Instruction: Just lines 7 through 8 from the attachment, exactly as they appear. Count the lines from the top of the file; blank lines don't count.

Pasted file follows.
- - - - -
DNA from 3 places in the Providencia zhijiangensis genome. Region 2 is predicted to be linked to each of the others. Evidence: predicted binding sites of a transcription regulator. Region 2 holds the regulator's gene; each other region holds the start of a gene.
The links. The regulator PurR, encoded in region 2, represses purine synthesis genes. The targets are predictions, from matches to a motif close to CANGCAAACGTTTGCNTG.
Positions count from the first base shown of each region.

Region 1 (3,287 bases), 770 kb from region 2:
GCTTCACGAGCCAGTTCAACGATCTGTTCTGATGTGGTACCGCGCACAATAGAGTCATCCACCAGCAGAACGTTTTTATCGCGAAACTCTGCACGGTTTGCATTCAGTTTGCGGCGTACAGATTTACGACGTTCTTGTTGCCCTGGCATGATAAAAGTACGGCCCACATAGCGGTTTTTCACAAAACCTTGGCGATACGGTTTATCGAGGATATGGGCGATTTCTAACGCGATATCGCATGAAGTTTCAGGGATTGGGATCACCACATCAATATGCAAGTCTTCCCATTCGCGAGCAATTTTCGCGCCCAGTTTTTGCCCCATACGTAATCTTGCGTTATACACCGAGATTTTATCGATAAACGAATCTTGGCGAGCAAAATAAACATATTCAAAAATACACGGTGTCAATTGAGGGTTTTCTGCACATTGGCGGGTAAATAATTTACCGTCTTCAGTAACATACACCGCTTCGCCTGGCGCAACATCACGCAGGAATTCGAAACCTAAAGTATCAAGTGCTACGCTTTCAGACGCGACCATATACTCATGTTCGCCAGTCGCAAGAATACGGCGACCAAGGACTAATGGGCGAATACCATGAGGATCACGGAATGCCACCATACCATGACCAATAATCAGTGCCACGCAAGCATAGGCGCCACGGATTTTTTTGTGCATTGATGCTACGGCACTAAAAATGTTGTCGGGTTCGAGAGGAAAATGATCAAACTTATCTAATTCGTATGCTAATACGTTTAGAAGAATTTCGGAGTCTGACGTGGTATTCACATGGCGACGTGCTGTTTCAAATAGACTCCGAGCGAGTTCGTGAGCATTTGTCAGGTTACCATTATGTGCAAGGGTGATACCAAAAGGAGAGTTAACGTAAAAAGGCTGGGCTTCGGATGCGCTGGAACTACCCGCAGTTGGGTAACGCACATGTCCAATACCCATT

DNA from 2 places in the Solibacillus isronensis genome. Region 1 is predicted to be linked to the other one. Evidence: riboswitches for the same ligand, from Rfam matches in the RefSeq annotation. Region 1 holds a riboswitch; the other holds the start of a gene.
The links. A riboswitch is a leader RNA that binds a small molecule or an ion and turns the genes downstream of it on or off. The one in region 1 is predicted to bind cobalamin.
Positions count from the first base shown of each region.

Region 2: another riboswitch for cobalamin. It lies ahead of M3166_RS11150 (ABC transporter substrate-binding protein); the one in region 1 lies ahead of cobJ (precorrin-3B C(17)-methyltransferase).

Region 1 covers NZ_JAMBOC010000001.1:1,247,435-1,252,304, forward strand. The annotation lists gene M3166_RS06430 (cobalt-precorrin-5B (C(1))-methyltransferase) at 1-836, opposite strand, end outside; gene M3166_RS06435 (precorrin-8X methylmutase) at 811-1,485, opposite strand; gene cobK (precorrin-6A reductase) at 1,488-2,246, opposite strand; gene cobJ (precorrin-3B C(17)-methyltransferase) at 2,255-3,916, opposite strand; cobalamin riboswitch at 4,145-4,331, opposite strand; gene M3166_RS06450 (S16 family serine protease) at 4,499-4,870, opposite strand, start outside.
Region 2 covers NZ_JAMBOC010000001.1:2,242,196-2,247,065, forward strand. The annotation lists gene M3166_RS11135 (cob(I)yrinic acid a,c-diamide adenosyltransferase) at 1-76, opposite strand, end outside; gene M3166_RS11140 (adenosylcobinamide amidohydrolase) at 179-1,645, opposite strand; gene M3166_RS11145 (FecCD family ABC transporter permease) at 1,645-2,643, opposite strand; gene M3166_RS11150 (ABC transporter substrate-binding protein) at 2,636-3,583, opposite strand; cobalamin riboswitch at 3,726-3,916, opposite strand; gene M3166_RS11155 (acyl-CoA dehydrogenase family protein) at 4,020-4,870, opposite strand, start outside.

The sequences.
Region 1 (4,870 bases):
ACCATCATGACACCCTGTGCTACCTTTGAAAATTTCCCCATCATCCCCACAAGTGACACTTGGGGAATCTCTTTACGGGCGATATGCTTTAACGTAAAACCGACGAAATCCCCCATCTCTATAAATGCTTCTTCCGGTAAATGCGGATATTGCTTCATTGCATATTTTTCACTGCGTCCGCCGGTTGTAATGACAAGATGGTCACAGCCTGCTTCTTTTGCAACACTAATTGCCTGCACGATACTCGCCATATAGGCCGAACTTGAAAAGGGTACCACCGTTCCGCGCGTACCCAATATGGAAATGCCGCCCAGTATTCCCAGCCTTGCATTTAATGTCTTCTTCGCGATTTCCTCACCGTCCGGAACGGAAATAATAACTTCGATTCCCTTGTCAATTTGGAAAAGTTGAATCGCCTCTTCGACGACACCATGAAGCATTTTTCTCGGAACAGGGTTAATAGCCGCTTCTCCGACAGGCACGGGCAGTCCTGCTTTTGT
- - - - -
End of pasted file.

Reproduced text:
The links. A riboswitch is a leader RNA that binds a small molecule or an ion and turns the genes downstream of it on or off. The one in region 1 is predicted to bind cobalamin.
Positions count from the first base shown of each region.